A ribbon-cutting at 9 and 21 Lanark Street in Fineview marked another step toward keeping the Northside an affordable place to call home.
By: Anthony John Wiles Jr.
Photo: Elected officials and community representatives joined Mayor Bill Peduto on Feb. 5 for a ribbon cutting ceremony to celebrate the opening of two newly renovated affordable housing units: 9 and 21 Lanark St. in Fineview. Courtesy of Joanna Deming
On Feb. 5, 2021, citizens of Fineview and Pittsburgh’s Northside, and the city as a whole celebrated the ribbon-cutting for the opening of two newly renovated affordable housing units. Located at 9 and 21 Lanark Street in Fineview, these two single-family homes are three bedrooms each with spacious yards and newly renovated interiors and exteriors.
This project was funded by the Urban Redevelopment Authority (URA) of Pittsburgh, as well as loans and grants provided by organizations such as UPMC Health Plan and Dollar Bank, and contributions from groups such as the Northside Community Development Fund (NSCDF) and Allegheny County’s Community Infrastructure and Tourism Program. Other supporters include One Northside, the Hillman Foundation, and Neighborhood Allies.
Attended by community and City of Pittsburgh leaders such as Mayor Bill Peduto and District 1 City Councilman Bobby Wilson, the ribbon-cutting was held amidst COVID-19 restrictions, in both virtual and in-person formats. Despite this, the accomplishment of years of organizing, fundraising, and construction was finally realized.
“It took about a year to fundraise and four to six months to renovate them,” said Joanna Deming, executive director of the Fineview Citizens Council (FCC) and Perry Hilltop Citizens Council (PHCC). In addition to community and business fundraising, the URA provided a blanket grant of $90,000 in 2010, followed up in 2020 with $112,790 for the development of 9 Lanark Street.
During the ribbon-cutting, Councilman Wilson stated, “We could not be more grateful for the tireless dedication that the Perry Hilltop and Fineview Citizens Councils bring to their work serving their communities. To go from a volunteer board to an organization with staff and two major renovations in just a few years is very impressive. Thank you for working diligently to beautify your community and bringing more affordable housing to the Northside.”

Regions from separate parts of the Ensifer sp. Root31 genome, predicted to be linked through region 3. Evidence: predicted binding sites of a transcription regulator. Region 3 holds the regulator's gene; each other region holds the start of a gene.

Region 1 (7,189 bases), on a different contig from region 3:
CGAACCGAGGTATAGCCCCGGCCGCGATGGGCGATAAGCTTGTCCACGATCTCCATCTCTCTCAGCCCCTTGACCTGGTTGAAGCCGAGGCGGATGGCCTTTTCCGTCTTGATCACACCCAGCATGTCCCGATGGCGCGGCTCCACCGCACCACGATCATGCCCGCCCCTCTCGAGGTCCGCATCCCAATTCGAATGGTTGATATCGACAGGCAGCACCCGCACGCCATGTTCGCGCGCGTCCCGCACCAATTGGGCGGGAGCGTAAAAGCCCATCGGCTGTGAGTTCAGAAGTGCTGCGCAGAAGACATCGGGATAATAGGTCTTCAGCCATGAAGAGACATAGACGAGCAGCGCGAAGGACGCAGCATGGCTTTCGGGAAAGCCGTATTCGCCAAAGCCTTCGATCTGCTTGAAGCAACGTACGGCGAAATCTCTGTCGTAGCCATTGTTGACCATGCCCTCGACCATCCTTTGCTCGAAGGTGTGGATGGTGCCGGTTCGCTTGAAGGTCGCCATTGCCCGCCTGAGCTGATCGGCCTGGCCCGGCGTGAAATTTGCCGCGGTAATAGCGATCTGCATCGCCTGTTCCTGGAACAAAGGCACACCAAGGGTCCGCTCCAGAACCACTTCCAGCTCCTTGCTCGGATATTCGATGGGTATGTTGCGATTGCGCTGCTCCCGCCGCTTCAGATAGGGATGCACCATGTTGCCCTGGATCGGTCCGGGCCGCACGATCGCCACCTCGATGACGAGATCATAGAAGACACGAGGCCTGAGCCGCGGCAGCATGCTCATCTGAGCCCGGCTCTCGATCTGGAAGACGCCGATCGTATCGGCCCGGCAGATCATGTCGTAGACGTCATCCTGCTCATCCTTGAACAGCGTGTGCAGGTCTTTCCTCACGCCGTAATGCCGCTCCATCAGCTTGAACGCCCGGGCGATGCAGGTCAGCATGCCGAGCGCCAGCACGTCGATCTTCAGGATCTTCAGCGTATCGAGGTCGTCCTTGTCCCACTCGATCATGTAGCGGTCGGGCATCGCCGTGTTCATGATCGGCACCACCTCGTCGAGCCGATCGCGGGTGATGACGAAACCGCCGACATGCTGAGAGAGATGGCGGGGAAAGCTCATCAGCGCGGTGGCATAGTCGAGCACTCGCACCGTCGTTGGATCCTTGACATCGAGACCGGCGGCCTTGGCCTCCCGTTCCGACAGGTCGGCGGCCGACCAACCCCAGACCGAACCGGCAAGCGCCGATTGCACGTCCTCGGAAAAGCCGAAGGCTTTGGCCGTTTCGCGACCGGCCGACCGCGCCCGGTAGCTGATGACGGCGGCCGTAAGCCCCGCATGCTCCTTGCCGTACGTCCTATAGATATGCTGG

With the growing gentrification of several city neighborhoods, including East Liberty, the North Shore, and the Mexican War Streets, affordable housing has become scarcer within the city—a problem felt acutely on the Northside, particularly for marginalized communities.
“Over the last decade, we have watched areas of the city and the lower Northside become unaffordable. The result has been the displacement of residents of color,” said Deming. “We are committed to preserving the diversity and affordability of our community and these homes are just the beginning of how we will make that vision a reality.”
“This project is an excellent example of how our residents and community partners can work directly with our government partners towards our shared vision to develop accessible housing and maintain affordability so that our residents can stay in the neighborhoods they call home,” said Mayor Peduto, according to a press release.
When asked if more of these types of affordable homes will be available in the future, Deming eagerly responded, “Yes, definitely.”
According to Deming, the homes at Lanark Street are one of several initiatives to provide affordable housing to Northside communities. Currently, she said that FCC and PHCC are working on renovating five to six more homes on Lanark Street, in order to sell them to local residents at an affordable rate.
Deming said Northside residents can look forward to further future developments because the FCC along with the Housing Authority of the City of Pittsburgh were selected for a Choice Neighborhoods Planning Grant from the U.S. Department of Housing and Urban Development. “FCC, Housing Authority of the City of Pittsburgh, Allegheny Dwellings Tenant Council, and other key stakeholders are working on creating a Transformation Plan,” she said.
In the meantime, applicants can rent out the homes at Lanark Street, if they have an income that is 60% or less than the area median income (AMI). “The rent is $1,230 and will need to be rented out to a family of four [with an AMI] under $49,800 or a family of three under $44,820,” said Deming. Prospective tenants can also use Housing Choice Vouchers (HVCs) which are provided via the Housing Authority of the City of Pittsburgh. However, Deming mentioned that there is often a waiting list for these vouchers.
In looking for the best renters for the Lanark Street homes, Deming said, “We’ve been sharing the opportunity via e-blast, social media, and posting flyers in the community. We will be looking for tenants with strong references.”